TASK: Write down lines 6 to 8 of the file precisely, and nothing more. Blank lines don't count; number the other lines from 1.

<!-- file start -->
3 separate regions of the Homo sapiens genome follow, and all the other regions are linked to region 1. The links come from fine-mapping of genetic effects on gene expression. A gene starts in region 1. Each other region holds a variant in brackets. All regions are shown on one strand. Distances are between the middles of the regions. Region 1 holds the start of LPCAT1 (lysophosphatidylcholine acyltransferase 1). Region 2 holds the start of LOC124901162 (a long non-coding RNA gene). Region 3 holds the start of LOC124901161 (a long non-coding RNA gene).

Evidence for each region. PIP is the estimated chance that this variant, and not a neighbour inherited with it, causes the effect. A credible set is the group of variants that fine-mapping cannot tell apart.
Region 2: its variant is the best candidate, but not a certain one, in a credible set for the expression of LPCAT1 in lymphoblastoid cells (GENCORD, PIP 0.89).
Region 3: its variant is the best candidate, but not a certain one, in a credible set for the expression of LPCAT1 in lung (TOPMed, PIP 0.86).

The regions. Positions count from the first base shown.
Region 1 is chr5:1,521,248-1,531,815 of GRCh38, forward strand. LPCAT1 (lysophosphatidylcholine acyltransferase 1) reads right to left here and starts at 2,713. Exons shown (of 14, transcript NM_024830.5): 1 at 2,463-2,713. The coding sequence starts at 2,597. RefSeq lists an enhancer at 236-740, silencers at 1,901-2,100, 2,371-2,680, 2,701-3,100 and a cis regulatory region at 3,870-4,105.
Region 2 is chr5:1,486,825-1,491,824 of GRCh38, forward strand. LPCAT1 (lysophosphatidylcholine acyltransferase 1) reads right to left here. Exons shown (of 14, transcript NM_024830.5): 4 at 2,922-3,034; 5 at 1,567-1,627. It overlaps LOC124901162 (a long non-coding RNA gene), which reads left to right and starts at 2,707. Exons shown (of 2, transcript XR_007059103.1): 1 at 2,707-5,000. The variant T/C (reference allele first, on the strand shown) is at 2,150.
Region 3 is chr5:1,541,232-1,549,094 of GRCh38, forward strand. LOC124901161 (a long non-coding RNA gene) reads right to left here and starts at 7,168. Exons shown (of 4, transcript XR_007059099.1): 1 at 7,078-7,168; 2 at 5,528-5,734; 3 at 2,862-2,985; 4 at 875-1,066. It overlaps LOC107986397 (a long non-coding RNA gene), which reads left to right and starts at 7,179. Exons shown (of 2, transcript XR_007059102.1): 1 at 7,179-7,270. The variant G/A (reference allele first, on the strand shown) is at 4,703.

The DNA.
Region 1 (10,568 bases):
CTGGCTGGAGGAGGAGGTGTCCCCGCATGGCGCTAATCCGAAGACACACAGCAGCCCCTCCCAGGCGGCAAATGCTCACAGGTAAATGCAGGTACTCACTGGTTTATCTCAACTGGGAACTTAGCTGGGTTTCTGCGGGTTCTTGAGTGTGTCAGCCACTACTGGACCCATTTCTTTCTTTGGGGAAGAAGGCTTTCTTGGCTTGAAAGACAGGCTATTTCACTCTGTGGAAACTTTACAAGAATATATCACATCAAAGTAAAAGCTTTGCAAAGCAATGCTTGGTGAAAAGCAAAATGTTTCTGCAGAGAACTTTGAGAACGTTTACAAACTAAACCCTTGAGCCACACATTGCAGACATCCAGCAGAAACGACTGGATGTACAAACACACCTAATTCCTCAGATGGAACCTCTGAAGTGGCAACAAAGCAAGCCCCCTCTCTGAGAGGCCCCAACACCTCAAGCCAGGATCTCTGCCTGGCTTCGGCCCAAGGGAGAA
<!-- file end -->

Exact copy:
Region 1 is chr5:1,521,248-1,531,815 of GRCh38, forward strand. LPCAT1 (lysophosphatidylcholine acyltransferase 1) reads right to left here and starts at 2,713. Exons shown (of 14, transcript NM_024830.5): 1 at 2,463-2,713. The coding sequence starts at 2,597. RefSeq lists an enhancer at 236-740, silencers at 1,901-2,100, 2,371-2,680, 2,701-3,100 and a cis regulatory region at 3,870-4,105.
Region 2 is chr5:1,486,825-1,491,824 of GRCh38, forward strand. LPCAT1 (lysophosphatidylcholine acyltransferase 1) reads right to left here. Exons shown (of 14, transcript NM_024830.5): 4 at 2,922-3,034; 5 at 1,567-1,627. It overlaps LOC124901162 (a long non-coding RNA gene), which reads left to right and starts at 2,707. Exons shown (of 2, transcript XR_007059103.1): 1 at 2,707-5,000. The variant T/C (reference allele first, on the strand shown) is at 2,150.
Region 3 is chr5:1,541,232-1,549,094 of GRCh38, forward strand. LOC124901161 (a long non-coding RNA gene) reads right to left here and starts at 7,168. Exons shown (of 4, transcript XR_007059099.1): 1 at 7,078-7,168; 2 at 5,528-5,734; 3 at 2,862-2,985; 4 at 875-1,066. It overlaps LOC107986397 (a long non-coding RNA gene), which reads left to right and starts at 7,179. Exons shown (of 2, transcript XR_007059102.1): 1 at 7,179-7,270. The variant G/A (reference allele first, on the strand shown) is at 4,703.